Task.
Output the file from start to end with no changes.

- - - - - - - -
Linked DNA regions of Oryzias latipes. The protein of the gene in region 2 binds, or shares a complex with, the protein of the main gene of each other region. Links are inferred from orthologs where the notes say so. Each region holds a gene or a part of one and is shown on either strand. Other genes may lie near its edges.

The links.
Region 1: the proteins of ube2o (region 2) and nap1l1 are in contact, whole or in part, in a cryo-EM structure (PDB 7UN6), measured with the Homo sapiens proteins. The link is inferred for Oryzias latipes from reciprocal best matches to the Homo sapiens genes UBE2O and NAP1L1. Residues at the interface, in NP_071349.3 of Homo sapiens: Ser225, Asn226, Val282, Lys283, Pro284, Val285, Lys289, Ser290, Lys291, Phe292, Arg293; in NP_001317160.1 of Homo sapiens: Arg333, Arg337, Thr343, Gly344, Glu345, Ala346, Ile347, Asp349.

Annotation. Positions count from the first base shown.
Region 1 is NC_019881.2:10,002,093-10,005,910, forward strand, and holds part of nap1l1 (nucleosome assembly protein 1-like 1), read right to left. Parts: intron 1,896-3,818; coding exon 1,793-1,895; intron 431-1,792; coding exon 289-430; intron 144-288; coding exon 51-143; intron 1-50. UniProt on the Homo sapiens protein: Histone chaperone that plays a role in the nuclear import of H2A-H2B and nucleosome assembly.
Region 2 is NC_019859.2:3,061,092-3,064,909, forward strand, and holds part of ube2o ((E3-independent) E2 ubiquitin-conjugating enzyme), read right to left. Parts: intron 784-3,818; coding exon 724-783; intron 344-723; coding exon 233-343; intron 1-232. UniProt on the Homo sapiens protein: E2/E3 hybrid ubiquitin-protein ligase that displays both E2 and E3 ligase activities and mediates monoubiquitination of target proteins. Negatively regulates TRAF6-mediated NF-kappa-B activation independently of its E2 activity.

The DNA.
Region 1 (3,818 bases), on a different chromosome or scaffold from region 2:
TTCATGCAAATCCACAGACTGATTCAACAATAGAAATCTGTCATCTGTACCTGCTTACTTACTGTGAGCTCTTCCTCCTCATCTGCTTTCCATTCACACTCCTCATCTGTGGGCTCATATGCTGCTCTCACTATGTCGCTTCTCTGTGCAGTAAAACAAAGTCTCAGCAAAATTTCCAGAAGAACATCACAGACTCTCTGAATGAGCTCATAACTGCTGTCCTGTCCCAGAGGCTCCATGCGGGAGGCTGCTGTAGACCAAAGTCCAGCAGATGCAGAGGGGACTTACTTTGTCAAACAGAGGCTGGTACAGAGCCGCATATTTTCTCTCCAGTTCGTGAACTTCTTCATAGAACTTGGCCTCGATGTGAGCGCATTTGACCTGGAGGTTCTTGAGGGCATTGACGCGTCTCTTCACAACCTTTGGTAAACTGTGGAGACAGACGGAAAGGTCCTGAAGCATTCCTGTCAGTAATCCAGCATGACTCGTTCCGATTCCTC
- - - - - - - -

Linked DNA regions of Oryzias latipes. The protein of the gene in region 2 binds, or shares a complex with, the protein of the main gene of each other region. Links are inferred from orthologs where the notes say so. Each region holds a gene or a part of one and is shown on either strand. Other genes may lie near its edges.

The links.
Region 1: the proteins of ube2o (region 2) and nap1l1 are in contact, whole or in part, in a cryo-EM structure (PDB 7UN6), measured with the Homo sapiens proteins. The link is inferred for Oryzias latipes from reciprocal best matches to the Homo sapiens genes UBE2O and NAP1L1. Residues at the interface, in NP_071349.3 of Homo sapiens: Ser225, Asn226, Val282, Lys283, Pro284, Val285, Lys289, Ser290, Lys291, Phe292, Arg293; in NP_001317160.1 of Homo sapiens: Arg333, Arg337, Thr343, Gly344, Glu345, Ala346, Ile347, Asp349.

Annotation. Positions count from the first base shown.
Region 1 is NC_019881.2:10,002,093-10,005,910, forward strand, and holds part of nap1l1 (nucleosome assembly protein 1-like 1), read right to left. Parts: intron 1,896-3,818; coding exon 1,793-1,895; intron 431-1,792; coding exon 289-430; intron 144-288; coding exon 51-143; intron 1-50. UniProt on the Homo sapiens protein: Histone chaperone that plays a role in the nuclear import of H2A-H2B and nucleosome assembly.
Region 2 is NC_019859.2:3,061,092-3,064,909, forward strand, and holds part of ube2o ((E3-independent) E2 ubiquitin-conjugating enzyme), read right to left. Parts: intron 784-3,818; coding exon 724-783; intron 344-723; coding exon 233-343; intron 1-232. UniProt on the Homo sapiens protein: E2/E3 hybrid ubiquitin-protein ligase that displays both E2 and E3 ligase activities and mediates monoubiquitination of target proteins. Negatively regulates TRAF6-mediated NF-kappa-B activation independently of its E2 activity.

The DNA.
Region 1 (3,818 bases), on a different chromosome or scaffold from region 2:
TTCATGCAAATCCACAGACTGATTCAACAATAGAAATCTGTCATCTGTACCTGCTTACTTACTGTGAGCTCTTCCTCCTCATCTGCTTTCCATTCACACTCCTCATCTGTGGGCTCATATGCTGCTCTCACTATGTCGCTTCTCTGTGCAGTAAAACAAAGTCTCAGCAAAATTTCCAGAAGAACATCACAGACTCTCTGAATGAGCTCATAACTGCTGTCCTGTCCCAGAGGCTCCATGCGGGAGGCTGCTGTAGACCAAAGTCCAGCAGATGCAGAGGGGACTTACTTTGTCAAACAGAGGCTGGTACAGAGCCGCATATTTTCTCTCCAGTTCGTGAACTTCTTCATAGAACTTGGCCTCGATGTGAGCGCATTTGACCTGGAGGTTCTTGAGGGCATTGACGCGTCTCTTCACAACCTTTGGTAAACTGTGGAGACAGACGGAAAGGTCCTGAAGCATTCCTGTCAGTAATCCAGCATGACTCGTTCCGATTCCTC